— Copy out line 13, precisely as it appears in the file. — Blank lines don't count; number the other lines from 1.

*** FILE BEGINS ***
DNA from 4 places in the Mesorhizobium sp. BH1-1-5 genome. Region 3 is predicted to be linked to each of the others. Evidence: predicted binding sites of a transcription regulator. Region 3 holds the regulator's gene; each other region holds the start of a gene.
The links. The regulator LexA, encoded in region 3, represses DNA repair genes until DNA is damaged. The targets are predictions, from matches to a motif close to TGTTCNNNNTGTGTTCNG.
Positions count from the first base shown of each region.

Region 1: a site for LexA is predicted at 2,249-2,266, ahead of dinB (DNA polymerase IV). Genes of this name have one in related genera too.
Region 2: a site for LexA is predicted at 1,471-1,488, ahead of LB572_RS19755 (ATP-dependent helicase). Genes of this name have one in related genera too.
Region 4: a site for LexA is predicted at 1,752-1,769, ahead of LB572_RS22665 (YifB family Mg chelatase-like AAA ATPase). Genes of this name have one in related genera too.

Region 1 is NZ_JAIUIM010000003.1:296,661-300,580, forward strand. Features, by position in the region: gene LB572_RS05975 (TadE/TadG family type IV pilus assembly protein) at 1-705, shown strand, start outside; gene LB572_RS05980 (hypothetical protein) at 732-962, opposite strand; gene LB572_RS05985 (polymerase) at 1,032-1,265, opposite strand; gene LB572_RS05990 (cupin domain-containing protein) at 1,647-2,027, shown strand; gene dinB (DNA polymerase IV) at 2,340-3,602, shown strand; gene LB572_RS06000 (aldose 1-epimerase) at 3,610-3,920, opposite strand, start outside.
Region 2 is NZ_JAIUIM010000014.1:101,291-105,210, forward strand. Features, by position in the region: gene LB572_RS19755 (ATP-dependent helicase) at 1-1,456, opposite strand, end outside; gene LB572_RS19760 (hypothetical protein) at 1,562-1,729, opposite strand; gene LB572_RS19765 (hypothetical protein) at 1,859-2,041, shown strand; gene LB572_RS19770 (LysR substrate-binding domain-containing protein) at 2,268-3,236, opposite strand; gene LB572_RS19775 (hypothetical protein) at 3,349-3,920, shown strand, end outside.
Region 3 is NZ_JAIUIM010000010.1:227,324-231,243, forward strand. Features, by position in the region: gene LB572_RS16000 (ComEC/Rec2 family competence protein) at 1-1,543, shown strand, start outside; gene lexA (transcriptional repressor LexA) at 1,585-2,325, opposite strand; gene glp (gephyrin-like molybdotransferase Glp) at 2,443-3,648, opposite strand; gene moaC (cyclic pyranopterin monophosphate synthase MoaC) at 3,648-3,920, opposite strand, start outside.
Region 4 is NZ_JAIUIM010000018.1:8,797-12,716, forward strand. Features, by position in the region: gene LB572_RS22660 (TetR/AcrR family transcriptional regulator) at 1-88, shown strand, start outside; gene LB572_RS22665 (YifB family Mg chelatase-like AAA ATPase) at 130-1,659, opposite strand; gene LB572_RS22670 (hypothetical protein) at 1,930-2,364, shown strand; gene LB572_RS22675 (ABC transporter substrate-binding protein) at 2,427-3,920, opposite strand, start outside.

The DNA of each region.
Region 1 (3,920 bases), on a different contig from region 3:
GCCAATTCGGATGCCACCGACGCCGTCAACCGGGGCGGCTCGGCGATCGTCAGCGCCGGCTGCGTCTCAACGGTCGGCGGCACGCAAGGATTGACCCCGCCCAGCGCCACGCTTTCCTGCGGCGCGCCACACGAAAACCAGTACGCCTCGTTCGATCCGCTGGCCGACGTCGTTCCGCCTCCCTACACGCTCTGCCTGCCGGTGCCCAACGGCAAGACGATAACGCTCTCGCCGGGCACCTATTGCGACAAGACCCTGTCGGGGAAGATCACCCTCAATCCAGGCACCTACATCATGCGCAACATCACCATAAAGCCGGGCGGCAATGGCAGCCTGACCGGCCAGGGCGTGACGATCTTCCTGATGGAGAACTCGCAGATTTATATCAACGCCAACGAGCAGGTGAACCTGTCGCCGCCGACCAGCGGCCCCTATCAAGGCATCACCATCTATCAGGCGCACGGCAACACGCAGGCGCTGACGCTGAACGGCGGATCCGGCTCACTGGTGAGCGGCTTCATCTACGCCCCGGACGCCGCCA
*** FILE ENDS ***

GCCAATTCGGATGCCACCGACGCCGTCAACCGGGGCGGCTCGGCGATCGTCAGCGCCGGCTGCGTCTCAACGGTCGGCGGCACGCAAGGATTGACCCCGCCCAGCGCCACGCTTTCCTGCGGCGCGCCACACGAAAACCAGTACGCCTCGTTCGATCCGCTGGCCGACGTCGTTCCGCCTCCCTACACGCTCTGCCTGCCGGTGCCCAACGGCAAGACGATAACGCTCTCGCCGGGCACCTATTGCGACAAGACCCTGTCGGGGAAGATCACCCTCAATCCAGGCACCTACATCATGCGCAACATCACCATAAAGCCGGGCGGCAATGGCAGCCTGACCGGCCAGGGCGTGACGATCTTCCTGATGGAGAACTCGCAGATTTATATCAACGCCAACGAGCAGGTGAACCTGTCGCCGCCGACCAGCGGCCCCTATCAAGGCATCACCATCTATCAGGCGCACGGCAACACGCAGGCGCTGACGCTGAACGGCGGATCCGGCTCACTGGTGAGCGGCTTCATCTACGCCCCGGACGCCGCCA